The teres minor (TMi) muscle exposed relatively high activity during the acceleration and deceleration phases of the throwing motion, compared with the infraspinatus muscle. However, few studies have identified TMi muscle activity in intervention exercises. The purpose of this study was to investigate TMi muscle activities in different horizontal adduction positions in the quadruped horizontal abduction exercise. This study hypothesized that TMi muscle activity would differ in response to resistance application across different horizontal adduction positions.
Materials and methods
Nineteen collegiate baseball players volunteered their participation. Raw electromyography activity of the TMi muscle along with 7 different muscles attached to the scapula on the dominant-side were collected, and normalized by each of the corresponding maximum voluntary isometric contractions. All subjects performed manual isometric resistance horizontal abduction exercises at 90° and 135° of abduction with 3 horizontal adduction angles in the quadruped position: 1) coronal, 2) scapular, and 3) sagittal plane. Electromyography data were also collected from rhythmical concentric contraction of horizontal abduction at 90° of abduction in the quadruped position.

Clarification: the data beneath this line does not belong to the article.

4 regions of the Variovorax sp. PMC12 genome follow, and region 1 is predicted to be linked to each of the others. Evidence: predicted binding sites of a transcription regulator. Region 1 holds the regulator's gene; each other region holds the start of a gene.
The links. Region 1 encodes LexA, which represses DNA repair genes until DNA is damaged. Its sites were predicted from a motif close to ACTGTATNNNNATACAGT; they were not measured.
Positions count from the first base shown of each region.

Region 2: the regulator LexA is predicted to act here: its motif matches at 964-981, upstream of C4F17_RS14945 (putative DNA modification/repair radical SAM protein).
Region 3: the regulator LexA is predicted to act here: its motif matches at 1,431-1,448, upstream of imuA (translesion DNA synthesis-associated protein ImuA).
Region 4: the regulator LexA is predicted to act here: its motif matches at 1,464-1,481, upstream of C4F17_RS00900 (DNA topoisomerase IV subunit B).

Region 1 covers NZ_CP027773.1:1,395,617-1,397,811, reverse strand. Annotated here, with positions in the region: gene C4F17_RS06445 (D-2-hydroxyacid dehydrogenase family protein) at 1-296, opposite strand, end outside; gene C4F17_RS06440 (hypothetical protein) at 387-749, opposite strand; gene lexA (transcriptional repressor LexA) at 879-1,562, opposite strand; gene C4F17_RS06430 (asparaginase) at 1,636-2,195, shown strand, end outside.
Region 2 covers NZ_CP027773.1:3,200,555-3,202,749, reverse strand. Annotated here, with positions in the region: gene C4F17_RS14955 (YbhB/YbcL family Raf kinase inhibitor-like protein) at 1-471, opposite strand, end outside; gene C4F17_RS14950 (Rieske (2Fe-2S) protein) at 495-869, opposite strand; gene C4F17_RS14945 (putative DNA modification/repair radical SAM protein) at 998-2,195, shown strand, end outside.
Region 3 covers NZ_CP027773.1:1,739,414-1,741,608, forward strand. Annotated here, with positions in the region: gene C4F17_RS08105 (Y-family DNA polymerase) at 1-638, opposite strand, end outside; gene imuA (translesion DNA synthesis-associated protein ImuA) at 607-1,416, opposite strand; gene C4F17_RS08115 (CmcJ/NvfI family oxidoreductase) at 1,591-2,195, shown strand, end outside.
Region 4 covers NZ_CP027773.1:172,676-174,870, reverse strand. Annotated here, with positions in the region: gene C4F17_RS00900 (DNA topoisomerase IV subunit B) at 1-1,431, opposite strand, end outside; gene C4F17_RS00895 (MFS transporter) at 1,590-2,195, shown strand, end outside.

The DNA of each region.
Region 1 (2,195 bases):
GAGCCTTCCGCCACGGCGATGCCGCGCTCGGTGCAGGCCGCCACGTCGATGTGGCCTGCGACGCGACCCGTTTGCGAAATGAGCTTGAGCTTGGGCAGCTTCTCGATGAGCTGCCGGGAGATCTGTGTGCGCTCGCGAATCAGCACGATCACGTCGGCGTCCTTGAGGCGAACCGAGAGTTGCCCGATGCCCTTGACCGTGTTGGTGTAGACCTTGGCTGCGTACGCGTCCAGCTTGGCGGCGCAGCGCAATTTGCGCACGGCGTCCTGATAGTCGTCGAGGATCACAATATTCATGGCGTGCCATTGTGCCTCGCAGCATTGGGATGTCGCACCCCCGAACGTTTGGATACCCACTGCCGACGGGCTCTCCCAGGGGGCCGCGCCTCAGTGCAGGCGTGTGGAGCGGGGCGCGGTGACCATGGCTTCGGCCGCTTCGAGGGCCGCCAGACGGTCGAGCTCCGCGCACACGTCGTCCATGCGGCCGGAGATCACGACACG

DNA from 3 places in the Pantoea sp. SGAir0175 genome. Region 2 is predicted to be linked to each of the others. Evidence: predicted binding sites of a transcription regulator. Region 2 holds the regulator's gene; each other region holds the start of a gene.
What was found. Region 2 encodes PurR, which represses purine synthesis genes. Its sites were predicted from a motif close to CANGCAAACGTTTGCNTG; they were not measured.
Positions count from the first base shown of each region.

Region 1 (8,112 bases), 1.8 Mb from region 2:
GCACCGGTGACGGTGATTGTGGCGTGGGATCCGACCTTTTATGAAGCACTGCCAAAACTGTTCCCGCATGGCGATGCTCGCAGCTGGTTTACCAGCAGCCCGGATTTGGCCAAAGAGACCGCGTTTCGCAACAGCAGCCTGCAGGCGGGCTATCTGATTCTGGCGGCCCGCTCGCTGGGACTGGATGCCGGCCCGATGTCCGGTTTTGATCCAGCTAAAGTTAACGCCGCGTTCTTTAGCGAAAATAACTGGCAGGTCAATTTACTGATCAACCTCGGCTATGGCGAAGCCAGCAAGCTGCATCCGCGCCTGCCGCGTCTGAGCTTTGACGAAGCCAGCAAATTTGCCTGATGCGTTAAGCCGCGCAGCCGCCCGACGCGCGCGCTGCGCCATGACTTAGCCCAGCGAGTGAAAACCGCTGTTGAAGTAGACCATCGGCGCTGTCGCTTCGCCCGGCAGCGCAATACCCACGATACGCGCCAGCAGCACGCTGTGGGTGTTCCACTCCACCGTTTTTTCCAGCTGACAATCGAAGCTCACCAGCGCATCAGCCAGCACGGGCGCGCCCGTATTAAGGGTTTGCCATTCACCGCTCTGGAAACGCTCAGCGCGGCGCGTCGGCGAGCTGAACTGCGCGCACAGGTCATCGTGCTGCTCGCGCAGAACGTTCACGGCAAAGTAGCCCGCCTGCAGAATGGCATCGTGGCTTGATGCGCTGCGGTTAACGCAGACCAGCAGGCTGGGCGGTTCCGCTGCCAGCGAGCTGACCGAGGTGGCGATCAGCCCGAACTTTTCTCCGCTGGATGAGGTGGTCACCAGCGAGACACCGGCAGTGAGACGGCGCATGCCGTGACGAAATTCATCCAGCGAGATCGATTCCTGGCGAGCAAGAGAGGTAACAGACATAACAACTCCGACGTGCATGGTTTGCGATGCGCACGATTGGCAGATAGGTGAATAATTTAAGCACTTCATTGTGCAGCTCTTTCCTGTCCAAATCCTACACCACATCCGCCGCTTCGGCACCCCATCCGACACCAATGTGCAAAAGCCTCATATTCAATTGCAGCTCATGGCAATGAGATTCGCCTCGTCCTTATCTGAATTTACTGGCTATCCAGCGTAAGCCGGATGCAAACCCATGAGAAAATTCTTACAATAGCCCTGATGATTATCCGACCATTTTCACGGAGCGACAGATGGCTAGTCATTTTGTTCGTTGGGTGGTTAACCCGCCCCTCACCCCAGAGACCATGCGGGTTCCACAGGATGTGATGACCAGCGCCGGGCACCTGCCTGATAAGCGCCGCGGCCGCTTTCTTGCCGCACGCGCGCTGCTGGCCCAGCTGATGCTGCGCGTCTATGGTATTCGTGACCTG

TMi muscle activity was significantly greater with the arm positioned in the coronal plane than that of the scapular and sagittal planes (41, 26, and 17% maximum voluntary isometric contraction, respectively) (P < .05).
The present study demonstrated that TMi muscle activity varied depending on horizontal adduction positions.
Horizontal abduction exercise, Quadruped position, Teres minor
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Masaaki Tsuruike, Todd S. Ellenbecker, and Connor Lauffenburger. "Electromyography activity of the teres minor muscle with varying positions of horizontal abduction in the quadruped position" JSES International (2021): 480-485. https://doi.org/10.1016/j.jseint.2020.12.014